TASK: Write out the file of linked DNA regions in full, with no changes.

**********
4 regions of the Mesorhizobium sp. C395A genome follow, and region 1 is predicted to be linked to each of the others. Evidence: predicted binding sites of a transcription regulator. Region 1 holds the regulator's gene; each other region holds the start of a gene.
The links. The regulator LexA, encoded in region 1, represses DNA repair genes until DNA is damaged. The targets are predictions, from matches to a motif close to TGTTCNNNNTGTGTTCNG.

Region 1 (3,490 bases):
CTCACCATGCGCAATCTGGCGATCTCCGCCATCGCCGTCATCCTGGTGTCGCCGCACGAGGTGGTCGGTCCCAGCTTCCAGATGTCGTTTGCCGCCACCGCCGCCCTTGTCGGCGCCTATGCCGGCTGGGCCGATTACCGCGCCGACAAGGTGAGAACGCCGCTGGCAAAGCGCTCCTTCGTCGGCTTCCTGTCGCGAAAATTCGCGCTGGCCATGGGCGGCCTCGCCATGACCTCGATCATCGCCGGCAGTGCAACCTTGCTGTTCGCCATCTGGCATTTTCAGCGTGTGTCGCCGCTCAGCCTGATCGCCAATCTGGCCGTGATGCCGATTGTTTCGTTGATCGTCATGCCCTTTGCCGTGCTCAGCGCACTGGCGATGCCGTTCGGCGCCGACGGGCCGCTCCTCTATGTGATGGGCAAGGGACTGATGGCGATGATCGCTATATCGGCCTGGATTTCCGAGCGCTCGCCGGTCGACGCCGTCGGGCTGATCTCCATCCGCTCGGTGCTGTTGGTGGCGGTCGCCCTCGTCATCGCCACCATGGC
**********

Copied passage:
4 regions of the Mesorhizobium sp. C395A genome follow, and region 1 is predicted to be linked to each of the others. Evidence: predicted binding sites of a transcription regulator. Region 1 holds the regulator's gene; each other region holds the start of a gene.
The links. The regulator LexA, encoded in region 1, represses DNA repair genes until DNA is damaged. The targets are predictions, from matches to a motif close to TGTTCNNNNTGTGTTCNG.

Region 1 (3,490 bases):
CTCACCATGCGCAATCTGGCGATCTCCGCCATCGCCGTCATCCTGGTGTCGCCGCACGAGGTGGTCGGTCCCAGCTTCCAGATGTCGTTTGCCGCCACCGCCGCCCTTGTCGGCGCCTATGCCGGCTGGGCCGATTACCGCGCCGACAAGGTGAGAACGCCGCTGGCAAAGCGCTCCTTCGTCGGCTTCCTGTCGCGAAAATTCGCGCTGGCCATGGGCGGCCTCGCCATGACCTCGATCATCGCCGGCAGTGCAACCTTGCTGTTCGCCATCTGGCATTTTCAGCGTGTGTCGCCGCTCAGCCTGATCGCCAATCTGGCCGTGATGCCGATTGTTTCGTTGATCGTCATGCCCTTTGCCGTGCTCAGCGCACTGGCGATGCCGTTCGGCGCCGACGGGCCGCTCCTCTATGTGATGGGCAAGGGACTGATGGCGATGATCGCTATATCGGCCTGGATTTCCGAGCGCTCGCCGGTCGACGCCGTCGGGCTGATCTCCATCCGCTCGGTGCTGTTGGTGGCGGTCGCCCTCGTCATCGCCACCATGGC